destruction of the axonal protrusions of nerve
                                                                          cells (due to apoptosis);
                                                                          there seems to be a connection with the dysfunctional
                                                                           biosynthesis of the important cell molecule
                                                                           nicotinamide adenine dinucleotide (NAD+);

                                                       Popular synthetic insect repellent, which is used by an estimated
                                                                           200 million people worldwide. According to a recent study it is
                                                                           suspected to cause CNS damage the same way as some insecticides and
                                                                           nerve gases, e.g. sarin, do.
Acetylcholinesterase enzyme inhibitor.

DEET & Toxicology
In 2009, scientists of the Institute for Development Research in Montpellier, France discovered that DEET interferes with the normal breakdown of acetylcholine (ACh), the most common neurotransmitter of the CNS.
DEET blocks the ACh degrading enzyme acetylcholinesterase (AChE),  resulting in the toxic build-up of ACh which prevents the transmission of signals across the neuron synapse.

        NMDA ("Ecstasy")   
                              Transient euphoria-triggering, illegal "fashion drug", which
                                                                           strongly affects the serotonin system of the CNS;
                                                                           leads to serotonin increase in the synaptic gaps due to interfering
                                                                           with the serotonin transporter/ 5-HTT uptake system;

Ecstasy & Toxicology
        Animal studies strongly suggest that NMDA inflicts lasting damage to the brain's serotonin system.
        According to an UK long-term effect study, people who took ecstasy performed worse on mental
        performance tests, e.g. memory, attention, planning, showed deficiencies in verbal and working
        memory tests
, showed signs of depression and a weakened immune system.

                                                    Aggressive brain tumors derived from dys-
                                                                           regulated and uncontrolled dividing glial cells;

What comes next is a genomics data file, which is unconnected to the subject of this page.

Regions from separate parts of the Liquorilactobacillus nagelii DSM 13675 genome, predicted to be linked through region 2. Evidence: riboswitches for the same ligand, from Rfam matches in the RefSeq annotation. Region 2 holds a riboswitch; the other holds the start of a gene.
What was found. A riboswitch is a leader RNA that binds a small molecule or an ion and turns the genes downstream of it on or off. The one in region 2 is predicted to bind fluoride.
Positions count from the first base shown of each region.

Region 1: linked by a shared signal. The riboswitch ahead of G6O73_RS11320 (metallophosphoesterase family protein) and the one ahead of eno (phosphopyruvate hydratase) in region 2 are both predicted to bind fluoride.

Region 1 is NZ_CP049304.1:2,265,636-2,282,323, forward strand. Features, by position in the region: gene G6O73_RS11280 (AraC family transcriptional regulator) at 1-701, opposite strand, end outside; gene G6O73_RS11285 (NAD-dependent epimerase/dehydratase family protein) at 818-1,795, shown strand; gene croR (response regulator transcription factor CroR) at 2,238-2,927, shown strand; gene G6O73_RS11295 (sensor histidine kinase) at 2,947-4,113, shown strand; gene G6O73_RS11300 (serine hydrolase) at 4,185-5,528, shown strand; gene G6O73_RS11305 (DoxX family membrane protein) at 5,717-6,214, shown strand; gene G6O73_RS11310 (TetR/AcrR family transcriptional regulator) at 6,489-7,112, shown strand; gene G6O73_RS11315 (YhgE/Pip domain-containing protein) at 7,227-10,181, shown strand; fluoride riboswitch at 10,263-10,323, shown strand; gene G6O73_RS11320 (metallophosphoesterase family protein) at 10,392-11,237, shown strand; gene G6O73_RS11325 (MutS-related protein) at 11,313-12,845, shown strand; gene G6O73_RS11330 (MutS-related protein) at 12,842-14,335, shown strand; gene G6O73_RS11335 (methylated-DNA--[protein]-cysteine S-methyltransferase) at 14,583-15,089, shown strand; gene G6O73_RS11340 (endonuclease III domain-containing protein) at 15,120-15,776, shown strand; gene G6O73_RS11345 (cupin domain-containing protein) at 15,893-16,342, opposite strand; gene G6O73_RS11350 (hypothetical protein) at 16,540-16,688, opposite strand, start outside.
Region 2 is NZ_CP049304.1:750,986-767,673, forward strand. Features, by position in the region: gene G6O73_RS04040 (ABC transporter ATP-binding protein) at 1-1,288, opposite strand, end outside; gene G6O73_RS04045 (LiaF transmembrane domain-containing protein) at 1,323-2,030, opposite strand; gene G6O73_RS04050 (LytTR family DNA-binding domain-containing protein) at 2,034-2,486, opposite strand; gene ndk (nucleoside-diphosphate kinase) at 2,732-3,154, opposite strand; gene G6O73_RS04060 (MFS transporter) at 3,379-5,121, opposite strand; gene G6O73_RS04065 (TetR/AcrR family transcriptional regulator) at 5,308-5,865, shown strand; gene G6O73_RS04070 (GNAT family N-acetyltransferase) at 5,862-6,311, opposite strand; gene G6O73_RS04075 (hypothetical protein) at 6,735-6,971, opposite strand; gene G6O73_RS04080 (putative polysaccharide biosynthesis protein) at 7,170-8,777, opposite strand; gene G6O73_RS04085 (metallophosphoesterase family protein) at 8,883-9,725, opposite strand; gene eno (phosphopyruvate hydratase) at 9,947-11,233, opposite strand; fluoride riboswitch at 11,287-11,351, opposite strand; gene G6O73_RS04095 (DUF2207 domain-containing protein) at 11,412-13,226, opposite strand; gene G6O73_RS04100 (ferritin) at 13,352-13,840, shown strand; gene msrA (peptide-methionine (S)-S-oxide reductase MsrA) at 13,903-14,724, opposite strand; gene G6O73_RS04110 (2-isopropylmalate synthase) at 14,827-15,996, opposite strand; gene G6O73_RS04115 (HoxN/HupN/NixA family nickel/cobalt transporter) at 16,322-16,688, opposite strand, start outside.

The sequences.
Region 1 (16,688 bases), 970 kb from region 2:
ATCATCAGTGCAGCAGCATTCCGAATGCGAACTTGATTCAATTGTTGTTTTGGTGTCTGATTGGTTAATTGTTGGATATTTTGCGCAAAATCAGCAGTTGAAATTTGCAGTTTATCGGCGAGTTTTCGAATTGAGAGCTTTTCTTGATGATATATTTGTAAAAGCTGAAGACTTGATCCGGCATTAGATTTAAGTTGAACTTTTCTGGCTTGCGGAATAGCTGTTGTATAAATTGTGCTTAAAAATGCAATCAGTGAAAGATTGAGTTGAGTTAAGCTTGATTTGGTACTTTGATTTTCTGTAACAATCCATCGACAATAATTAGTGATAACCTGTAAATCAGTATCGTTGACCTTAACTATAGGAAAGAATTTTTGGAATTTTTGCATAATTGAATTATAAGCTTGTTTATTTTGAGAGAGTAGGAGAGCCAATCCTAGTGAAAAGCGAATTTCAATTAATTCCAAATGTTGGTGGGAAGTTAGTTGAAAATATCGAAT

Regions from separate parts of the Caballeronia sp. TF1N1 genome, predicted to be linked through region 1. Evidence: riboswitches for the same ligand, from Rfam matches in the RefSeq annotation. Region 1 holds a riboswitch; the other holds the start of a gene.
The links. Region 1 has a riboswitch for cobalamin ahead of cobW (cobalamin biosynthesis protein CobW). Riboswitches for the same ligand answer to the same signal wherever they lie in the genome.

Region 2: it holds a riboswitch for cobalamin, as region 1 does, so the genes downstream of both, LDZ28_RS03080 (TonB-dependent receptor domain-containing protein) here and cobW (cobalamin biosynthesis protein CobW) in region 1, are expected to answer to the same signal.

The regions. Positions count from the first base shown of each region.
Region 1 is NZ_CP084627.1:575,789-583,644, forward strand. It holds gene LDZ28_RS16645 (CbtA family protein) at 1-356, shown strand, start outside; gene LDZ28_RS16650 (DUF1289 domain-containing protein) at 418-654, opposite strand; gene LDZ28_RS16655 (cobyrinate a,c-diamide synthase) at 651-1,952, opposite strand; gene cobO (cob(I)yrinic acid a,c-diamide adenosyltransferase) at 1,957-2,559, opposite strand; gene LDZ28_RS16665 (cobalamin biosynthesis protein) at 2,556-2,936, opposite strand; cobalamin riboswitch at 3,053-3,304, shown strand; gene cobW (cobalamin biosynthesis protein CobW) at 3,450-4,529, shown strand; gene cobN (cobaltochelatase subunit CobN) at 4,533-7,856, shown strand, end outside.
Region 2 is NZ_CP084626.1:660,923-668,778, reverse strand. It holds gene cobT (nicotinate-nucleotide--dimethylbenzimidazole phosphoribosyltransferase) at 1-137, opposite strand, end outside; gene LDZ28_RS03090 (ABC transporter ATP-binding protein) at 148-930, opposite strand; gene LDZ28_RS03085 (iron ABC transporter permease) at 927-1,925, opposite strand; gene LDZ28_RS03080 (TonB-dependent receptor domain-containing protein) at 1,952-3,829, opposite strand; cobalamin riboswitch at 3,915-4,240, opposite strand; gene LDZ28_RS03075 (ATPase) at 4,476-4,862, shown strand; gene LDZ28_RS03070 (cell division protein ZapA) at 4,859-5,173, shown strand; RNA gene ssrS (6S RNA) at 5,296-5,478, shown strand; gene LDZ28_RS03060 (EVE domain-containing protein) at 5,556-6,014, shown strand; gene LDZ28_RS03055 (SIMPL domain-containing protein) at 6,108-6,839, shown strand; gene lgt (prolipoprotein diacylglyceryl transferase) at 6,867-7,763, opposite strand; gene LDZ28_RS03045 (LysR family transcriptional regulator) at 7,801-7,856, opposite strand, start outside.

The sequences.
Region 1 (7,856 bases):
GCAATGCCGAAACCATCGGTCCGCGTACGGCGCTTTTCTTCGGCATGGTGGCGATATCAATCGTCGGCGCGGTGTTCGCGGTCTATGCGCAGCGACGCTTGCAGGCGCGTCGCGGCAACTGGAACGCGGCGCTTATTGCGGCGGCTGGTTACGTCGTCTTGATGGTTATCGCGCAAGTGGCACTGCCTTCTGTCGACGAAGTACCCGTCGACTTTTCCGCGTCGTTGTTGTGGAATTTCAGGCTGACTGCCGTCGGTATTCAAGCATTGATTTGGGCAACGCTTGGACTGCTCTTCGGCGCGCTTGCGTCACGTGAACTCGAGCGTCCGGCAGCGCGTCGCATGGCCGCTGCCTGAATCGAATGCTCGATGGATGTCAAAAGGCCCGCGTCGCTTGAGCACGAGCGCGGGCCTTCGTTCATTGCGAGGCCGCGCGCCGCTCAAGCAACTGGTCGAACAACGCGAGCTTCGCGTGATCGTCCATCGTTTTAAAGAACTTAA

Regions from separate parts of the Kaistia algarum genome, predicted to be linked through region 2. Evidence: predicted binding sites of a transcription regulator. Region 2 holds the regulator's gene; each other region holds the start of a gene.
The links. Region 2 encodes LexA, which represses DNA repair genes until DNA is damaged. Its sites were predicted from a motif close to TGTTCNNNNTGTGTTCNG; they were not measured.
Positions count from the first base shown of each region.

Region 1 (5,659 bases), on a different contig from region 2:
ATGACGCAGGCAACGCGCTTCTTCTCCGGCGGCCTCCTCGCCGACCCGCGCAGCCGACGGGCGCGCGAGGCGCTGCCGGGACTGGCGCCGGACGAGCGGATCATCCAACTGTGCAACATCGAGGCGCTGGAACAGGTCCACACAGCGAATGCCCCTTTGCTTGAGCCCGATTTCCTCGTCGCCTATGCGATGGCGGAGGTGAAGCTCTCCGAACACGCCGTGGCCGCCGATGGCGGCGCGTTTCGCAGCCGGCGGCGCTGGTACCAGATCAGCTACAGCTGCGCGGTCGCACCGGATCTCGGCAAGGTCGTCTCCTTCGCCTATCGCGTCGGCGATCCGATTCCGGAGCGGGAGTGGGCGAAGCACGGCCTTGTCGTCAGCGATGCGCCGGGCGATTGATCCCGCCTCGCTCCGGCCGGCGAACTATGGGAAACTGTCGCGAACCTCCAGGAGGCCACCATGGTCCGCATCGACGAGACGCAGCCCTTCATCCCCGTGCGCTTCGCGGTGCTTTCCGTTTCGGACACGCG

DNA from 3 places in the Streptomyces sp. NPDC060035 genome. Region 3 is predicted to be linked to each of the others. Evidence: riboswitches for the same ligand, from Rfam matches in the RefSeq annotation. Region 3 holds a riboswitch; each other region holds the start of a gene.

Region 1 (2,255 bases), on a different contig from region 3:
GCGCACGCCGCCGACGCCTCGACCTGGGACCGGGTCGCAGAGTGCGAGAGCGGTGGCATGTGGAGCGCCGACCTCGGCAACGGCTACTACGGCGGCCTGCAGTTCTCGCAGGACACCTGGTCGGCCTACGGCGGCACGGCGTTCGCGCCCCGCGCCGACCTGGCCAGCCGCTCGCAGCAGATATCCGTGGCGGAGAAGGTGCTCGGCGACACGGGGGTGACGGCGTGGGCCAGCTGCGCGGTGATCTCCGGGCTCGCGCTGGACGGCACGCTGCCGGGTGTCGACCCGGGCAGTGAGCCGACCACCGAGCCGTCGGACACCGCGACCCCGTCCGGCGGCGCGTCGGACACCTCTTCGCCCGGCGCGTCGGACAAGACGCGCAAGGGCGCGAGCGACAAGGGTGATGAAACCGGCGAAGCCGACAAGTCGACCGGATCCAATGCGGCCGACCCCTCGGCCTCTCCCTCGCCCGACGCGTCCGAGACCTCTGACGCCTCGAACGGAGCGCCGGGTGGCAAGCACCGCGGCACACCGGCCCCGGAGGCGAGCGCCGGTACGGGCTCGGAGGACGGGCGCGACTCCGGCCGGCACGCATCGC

Chronic ear ringing and "phantom noice"
                                                                            perception due to traumatic destruction of
                                                                            nerve cell endings in the auditory system
                                                                            (trochlear damage)

        Trichothecene                                          Neurotoxic molecule produced by the quite
                                                                            common "indoor fungus" (air-cons) Stachybotrys
                                                                            made responsible for cases of memory loss,
                                                                            depression and pulmonary problems reported
                                                                            in some humans after prolonged exposure
                                                                            to the fungus;
                                                                            often measurable in damp and badly aerated homes;

Muscarin                                                   toxic compound of the mushroom Amanita muscaria;
                                                                            stimulates the parasympathetic division of the ANS,
                                                                            especially of the Vagus nerve;
                                                                            poisoning symptoms include:
                                                                                - increased saliva secretion
                                                                                - excessive sweating, diarrhea, vomiting,
                                                                                   miosis and cardiovascular collapse;

Nicotine                                                    alkaloid of the tobacco plant Nicotiana tabacum;
                                                                            binds to the post-ganglial n-ACh receptors and
                                                                            leads to ACh-like depolarization with subsequent